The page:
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Reviewing the Glasgow Coma Scale

On Behalf of | Feb 14, 2018 | Motorcycle Accidents |

The motorcyclist in your life might complain about having to wear a helmet whenever he or she goes for a ride in Jasper, yet the laws that mandate it were created with his or her well-being in mind. We here at The Sapp Law Firm, L.L.C., however, can attest to the fact that while motorcycle helmets can help prevent injury, they offer no guarantee that your loved one will be able to walk away from an accident unscathed. They may not even completely prevent him or her from suffering a head injury.

If someone close to you did happen to sustain a head injury in a motorcycle accident, then your first question will likely be to what extent he or she will be able to recover. The answer may arise from a test administered by healthcare providers in the immediate aftermath of his or her collision. This test is known as the Glasgow Coma Scale, and it measures the response of one who has suffered a head injury to external stimuli.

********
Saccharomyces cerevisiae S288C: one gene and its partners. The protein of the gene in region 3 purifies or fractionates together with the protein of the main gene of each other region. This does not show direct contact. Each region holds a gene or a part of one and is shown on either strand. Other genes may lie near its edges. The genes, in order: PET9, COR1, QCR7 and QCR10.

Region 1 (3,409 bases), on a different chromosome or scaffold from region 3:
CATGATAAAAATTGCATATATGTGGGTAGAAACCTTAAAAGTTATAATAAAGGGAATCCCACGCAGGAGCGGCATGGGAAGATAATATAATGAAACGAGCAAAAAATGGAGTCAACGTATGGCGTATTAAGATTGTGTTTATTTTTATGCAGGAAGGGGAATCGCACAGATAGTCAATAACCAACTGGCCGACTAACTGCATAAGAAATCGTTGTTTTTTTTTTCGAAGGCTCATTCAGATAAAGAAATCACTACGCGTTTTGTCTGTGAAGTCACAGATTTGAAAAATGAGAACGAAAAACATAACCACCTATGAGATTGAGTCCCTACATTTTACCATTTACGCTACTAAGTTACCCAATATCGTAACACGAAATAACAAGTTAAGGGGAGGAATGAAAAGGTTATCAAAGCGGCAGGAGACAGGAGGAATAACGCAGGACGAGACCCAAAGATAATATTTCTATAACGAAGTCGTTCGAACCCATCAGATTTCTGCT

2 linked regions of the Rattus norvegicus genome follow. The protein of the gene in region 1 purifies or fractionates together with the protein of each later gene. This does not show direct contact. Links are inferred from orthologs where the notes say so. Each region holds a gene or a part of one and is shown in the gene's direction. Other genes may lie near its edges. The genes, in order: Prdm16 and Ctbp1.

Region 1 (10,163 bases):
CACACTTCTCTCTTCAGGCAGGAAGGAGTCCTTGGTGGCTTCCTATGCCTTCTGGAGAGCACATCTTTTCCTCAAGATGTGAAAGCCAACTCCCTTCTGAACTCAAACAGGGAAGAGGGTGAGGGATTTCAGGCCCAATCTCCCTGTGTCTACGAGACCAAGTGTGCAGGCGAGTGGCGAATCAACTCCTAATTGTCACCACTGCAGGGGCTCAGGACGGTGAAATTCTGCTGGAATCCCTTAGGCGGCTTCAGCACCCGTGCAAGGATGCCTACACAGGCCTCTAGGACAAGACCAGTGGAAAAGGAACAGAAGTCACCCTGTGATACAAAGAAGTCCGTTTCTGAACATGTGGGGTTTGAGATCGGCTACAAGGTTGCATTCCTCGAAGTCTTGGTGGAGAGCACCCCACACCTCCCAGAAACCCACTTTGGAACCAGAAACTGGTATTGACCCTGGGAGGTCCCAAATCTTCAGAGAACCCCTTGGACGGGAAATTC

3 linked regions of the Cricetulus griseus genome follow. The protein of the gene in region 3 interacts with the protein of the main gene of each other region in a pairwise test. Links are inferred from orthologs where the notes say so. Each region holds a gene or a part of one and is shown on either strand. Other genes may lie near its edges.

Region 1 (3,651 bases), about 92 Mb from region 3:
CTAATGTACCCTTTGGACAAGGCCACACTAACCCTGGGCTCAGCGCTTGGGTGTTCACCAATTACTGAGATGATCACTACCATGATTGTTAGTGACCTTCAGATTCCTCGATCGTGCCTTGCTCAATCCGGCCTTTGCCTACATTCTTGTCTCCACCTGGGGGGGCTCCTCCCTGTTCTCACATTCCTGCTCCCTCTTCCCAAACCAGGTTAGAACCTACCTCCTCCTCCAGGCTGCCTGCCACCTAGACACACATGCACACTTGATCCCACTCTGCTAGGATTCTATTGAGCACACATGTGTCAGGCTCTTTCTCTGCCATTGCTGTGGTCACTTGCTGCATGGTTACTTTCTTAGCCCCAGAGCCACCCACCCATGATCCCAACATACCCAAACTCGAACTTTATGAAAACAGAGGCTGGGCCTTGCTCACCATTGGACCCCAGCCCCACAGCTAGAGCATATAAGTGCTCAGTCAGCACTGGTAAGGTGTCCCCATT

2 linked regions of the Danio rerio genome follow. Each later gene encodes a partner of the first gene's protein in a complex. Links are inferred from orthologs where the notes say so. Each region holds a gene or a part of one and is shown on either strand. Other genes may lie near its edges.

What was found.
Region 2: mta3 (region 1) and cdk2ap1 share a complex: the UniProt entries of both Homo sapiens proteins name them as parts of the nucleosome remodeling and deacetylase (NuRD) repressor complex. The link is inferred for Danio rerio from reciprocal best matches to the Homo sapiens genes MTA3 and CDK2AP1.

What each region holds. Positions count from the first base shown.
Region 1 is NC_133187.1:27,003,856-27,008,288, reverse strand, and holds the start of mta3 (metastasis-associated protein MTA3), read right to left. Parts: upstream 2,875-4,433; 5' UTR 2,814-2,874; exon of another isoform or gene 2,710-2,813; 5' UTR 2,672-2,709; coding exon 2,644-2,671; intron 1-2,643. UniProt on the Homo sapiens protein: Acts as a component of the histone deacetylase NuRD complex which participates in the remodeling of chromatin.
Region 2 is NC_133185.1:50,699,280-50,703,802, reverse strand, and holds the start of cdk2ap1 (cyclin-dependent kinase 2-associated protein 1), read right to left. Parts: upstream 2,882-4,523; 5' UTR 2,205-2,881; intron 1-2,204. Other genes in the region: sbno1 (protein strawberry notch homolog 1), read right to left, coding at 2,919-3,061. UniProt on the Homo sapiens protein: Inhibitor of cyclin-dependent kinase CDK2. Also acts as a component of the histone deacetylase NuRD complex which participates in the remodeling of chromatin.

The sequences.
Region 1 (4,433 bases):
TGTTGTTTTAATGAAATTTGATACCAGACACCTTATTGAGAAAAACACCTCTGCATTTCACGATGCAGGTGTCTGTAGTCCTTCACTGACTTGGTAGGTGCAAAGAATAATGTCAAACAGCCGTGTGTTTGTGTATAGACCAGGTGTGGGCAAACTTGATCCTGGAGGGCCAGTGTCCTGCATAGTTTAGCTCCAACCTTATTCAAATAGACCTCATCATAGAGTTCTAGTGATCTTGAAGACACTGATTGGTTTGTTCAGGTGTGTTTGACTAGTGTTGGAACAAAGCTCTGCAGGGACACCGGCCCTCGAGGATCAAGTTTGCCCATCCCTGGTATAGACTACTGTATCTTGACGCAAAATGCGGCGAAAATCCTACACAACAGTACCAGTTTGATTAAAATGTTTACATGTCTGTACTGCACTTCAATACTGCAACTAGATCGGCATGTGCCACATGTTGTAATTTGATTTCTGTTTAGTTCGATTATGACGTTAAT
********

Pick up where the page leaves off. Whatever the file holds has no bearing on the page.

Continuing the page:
According to information shared by the Centers for Disease Control and Prevention, the responses measured on the Glasgow Coma Scale are:

  • Eye opening
  • Motor functions
  • Verbal cues

Each category has points assigned to it, and the cumulative point total determines the presumed extent of the injury. Scores between 13-15 indicate a mild brain injury, 9 to 12 a moderate one, and less than 8 indicates severe brain damage may have occurred. This information will be used in your loved one’s prognosis going forward. Knowing what this means for his or her current and future needs may influence your decision to seek compensation from the one responsible for causing his or her accident. More information on dealing with the aftermath of a motorcycle accident can be found throughout the rest of our site.

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